When at the Point of Death: A Christian Perspective :: By Ron Ferguson


I would estimate very few want to face death, but the committed Christians are prepared and happy to because they know the truth of the verses – 2 Corinthians 5:7-8 “for we walk by faith, not by sight. We are of good courage, I say, and prefer rather to be absent from the body and to be at home with the Lord.”

Why do you think the millions of martyrs would not renounce their faith to offer sacrifice to Roman gods or bow down to the wickedness and tyranny of the pope? It is because they had a better hope!

I had cause to think more into this just now because a close friend of mine died yesterday at age 91. He was very eminent in Natural Sciences and had the most amazing knowledge of species in a very wide field. He had produced books.

I began to think to myself, “When a person nears death and has been successful in many disciplines, how would that person think in that last little while?” It is like your life has accumulated so much knowledge and varying successes, and you may have produced much, but where does all that stand in those last moments?

Nearing death, the activities of life must take on a lesser role, and as the time of departure comes, then what is done and has been achieved all start to drop away into a worldly emptiness, and we leave this world the way we came into it – with nothing. 1 Timothy 6:6-7 “But godliness actually is a means of great gain, when accompanied by contentment, for we have brought nothing into the world, so we cannot take anything out of it either.” All we have done in the world, good or bad, is of no consequence once we depart.

I wonder how many think, “What will happen to all my writings and photos and family heirlooms and all that I have gathered over my lifetime?” It is the way of the world. The old keep perishing. How many recall a man in a poem written by Percy Bysshe Shelley called:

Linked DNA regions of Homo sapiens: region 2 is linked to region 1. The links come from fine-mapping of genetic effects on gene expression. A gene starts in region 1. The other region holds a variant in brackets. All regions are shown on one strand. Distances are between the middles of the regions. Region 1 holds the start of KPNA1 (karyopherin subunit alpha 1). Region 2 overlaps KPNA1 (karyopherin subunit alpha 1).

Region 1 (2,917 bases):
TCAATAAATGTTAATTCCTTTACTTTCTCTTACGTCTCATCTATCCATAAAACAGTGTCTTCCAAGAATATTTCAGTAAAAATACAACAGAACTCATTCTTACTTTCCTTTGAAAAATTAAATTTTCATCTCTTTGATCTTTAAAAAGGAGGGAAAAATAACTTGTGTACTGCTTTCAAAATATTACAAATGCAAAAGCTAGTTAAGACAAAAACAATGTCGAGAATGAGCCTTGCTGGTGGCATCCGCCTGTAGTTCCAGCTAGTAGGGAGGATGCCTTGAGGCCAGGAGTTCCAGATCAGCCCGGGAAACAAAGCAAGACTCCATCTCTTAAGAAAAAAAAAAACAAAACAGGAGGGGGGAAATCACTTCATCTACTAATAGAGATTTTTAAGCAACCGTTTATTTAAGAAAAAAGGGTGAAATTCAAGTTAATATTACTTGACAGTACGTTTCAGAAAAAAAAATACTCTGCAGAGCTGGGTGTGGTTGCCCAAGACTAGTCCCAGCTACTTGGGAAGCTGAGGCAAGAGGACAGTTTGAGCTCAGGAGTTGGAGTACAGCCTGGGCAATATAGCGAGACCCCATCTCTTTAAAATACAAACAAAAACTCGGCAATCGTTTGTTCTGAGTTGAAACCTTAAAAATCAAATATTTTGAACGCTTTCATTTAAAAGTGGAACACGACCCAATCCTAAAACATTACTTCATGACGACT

I met a traveller from an antique land,
Who said—“Two vast and trunkless legs of stone
Stand in the desert. . . . Near them, on the sand,
Half sunk a shattered visage lies, whose frown,
And wrinkled lip, and sneer of cold command,
Tell that its sculptor well those passions read
Which yet survive, stamped on these lifeless things,
The hand that mocked them, and the heart that fed;
And on the pedestal, these words appear:
My name is Ozymandias, King of Kings;
Look on my Works, ye Mighty, and despair!
Nothing beside remains. Round the decay
Of that colossal Wreck, boundless and bare
The lone and level sands stretch far away.”


Buried and entombed in recent history. That is what a life is like. Some might like to build immortality like Ozymandias, but immortality on this earth is very nebulous, and barely a handful achieve it in all the world’s history. The Psalms speak of a man in his grandeur and influence – Psalm 49:16-17 “Do not be afraid when a man becomes rich, when the glory of his house is increased, for when he dies he will carry nothing away. His glory will not descend after him.”

Nothing will descend after him unless he has the statue of Beethoven, but they are few and far between. I think it is tragic when a man or woman has achieved so much in life, so glorious in his own eyes maybe, and even in the eyes of others, but none of it will pass into eternity. It is so sad, especially when a person has had no time for God and has been a wicked sinner. What prospect is there to look forward to? The atheist curses God, which is strange because he claims there is no God. People pass from this world into the next and make no preparation for the next life. Neglect is utter failure. Dismissal is the day of accounting delayed. All must give an account before the Lord God.

How can we survive if we neglect so great salvation? Have you spoken to a person who is not saved, and you have placed before that person the truth of a Christless eternity? Often, they will turn on you and contradict what you say, or say something like, “You don’t talk about religion or politics.” Why will a person not turn to God? It is because the devil has the person firmly in his clutches.

Blindness and delusion are the enemies of God because blindness operates in darkness, and delusion defies the truth of God. Blindness and delusion is the devil’s counterpart of “I am the Light of the world” and “I am the Way and the Truth and the Life.”